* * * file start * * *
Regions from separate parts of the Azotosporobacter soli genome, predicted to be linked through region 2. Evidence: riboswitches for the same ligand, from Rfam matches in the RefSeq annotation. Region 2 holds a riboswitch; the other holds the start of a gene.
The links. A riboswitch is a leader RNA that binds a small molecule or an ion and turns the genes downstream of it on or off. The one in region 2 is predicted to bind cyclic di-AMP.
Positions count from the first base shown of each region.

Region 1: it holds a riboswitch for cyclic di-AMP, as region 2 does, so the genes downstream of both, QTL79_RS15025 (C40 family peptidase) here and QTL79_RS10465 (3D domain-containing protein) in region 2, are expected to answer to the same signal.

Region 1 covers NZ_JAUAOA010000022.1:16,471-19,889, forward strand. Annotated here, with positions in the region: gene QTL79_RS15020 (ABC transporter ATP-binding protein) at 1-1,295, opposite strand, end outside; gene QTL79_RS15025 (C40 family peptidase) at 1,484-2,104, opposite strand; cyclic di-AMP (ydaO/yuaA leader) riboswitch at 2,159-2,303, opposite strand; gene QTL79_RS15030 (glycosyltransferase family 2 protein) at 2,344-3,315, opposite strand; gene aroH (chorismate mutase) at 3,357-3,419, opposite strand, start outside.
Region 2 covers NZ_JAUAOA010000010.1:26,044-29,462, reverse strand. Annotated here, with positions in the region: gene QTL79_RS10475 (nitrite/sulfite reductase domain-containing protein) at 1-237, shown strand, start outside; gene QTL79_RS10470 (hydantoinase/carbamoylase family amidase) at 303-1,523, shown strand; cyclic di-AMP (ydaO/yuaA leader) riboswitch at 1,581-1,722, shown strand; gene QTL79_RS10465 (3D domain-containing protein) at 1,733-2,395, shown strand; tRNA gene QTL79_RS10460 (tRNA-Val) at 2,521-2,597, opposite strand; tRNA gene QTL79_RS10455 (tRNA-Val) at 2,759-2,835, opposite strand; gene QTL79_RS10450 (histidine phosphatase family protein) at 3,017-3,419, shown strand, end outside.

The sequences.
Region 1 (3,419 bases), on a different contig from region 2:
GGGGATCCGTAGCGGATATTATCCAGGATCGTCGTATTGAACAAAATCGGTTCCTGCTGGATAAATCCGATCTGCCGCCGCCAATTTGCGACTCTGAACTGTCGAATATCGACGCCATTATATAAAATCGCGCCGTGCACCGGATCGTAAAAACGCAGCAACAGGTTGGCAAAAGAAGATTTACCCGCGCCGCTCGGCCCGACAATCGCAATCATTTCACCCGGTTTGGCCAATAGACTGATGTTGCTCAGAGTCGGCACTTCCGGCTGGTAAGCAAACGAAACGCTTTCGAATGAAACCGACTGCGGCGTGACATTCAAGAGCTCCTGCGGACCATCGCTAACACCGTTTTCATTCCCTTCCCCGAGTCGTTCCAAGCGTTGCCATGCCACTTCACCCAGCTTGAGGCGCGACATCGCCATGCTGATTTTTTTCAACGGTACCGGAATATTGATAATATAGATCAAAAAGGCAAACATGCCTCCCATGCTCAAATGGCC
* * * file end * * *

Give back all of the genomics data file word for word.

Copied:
Regions from separate parts of the Azotosporobacter soli genome, predicted to be linked through region 2. Evidence: riboswitches for the same ligand, from Rfam matches in the RefSeq annotation. Region 2 holds a riboswitch; the other holds the start of a gene.
The links. A riboswitch is a leader RNA that binds a small molecule or an ion and turns the genes downstream of it on or off. The one in region 2 is predicted to bind cyclic di-AMP.
Positions count from the first base shown of each region.

Region 1: it holds a riboswitch for cyclic di-AMP, as region 2 does, so the genes downstream of both, QTL79_RS15025 (C40 family peptidase) here and QTL79_RS10465 (3D domain-containing protein) in region 2, are expected to answer to the same signal.

Region 1 covers NZ_JAUAOA010000022.1:16,471-19,889, forward strand. Annotated here, with positions in the region: gene QTL79_RS15020 (ABC transporter ATP-binding protein) at 1-1,295, opposite strand, end outside; gene QTL79_RS15025 (C40 family peptidase) at 1,484-2,104, opposite strand; cyclic di-AMP (ydaO/yuaA leader) riboswitch at 2,159-2,303, opposite strand; gene QTL79_RS15030 (glycosyltransferase family 2 protein) at 2,344-3,315, opposite strand; gene aroH (chorismate mutase) at 3,357-3,419, opposite strand, start outside.
Region 2 covers NZ_JAUAOA010000010.1:26,044-29,462, reverse strand. Annotated here, with positions in the region: gene QTL79_RS10475 (nitrite/sulfite reductase domain-containing protein) at 1-237, shown strand, start outside; gene QTL79_RS10470 (hydantoinase/carbamoylase family amidase) at 303-1,523, shown strand; cyclic di-AMP (ydaO/yuaA leader) riboswitch at 1,581-1,722, shown strand; gene QTL79_RS10465 (3D domain-containing protein) at 1,733-2,395, shown strand; tRNA gene QTL79_RS10460 (tRNA-Val) at 2,521-2,597, opposite strand; tRNA gene QTL79_RS10455 (tRNA-Val) at 2,759-2,835, opposite strand; gene QTL79_RS10450 (histidine phosphatase family protein) at 3,017-3,419, shown strand, end outside.

The sequences.
Region 1 (3,419 bases), on a different contig from region 2:
GGGGATCCGTAGCGGATATTATCCAGGATCGTCGTATTGAACAAAATCGGTTCCTGCTGGATAAATCCGATCTGCCGCCGCCAATTTGCGACTCTGAACTGTCGAATATCGACGCCATTATATAAAATCGCGCCGTGCACCGGATCGTAAAAACGCAGCAACAGGTTGGCAAAAGAAGATTTACCCGCGCCGCTCGGCCCGACAATCGCAATCATTTCACCCGGTTTGGCCAATAGACTGATGTTGCTCAGAGTCGGCACTTCCGGCTGGTAAGCAAACGAAACGCTTTCGAATGAAACCGACTGCGGCGTGACATTCAAGAGCTCCTGCGGACCATCGCTAACACCGTTTTCATTCCCTTCCCCGAGTCGTTCCAAGCGTTGCCATGCCACTTCACCCAGCTTGAGGCGCGACATCGCCATGCTGATTTTTTTCAACGGTACCGGAATATTGATAATATAGATCAAAAAGGCAAACATGCCTCCCATGCTCAAATGGCC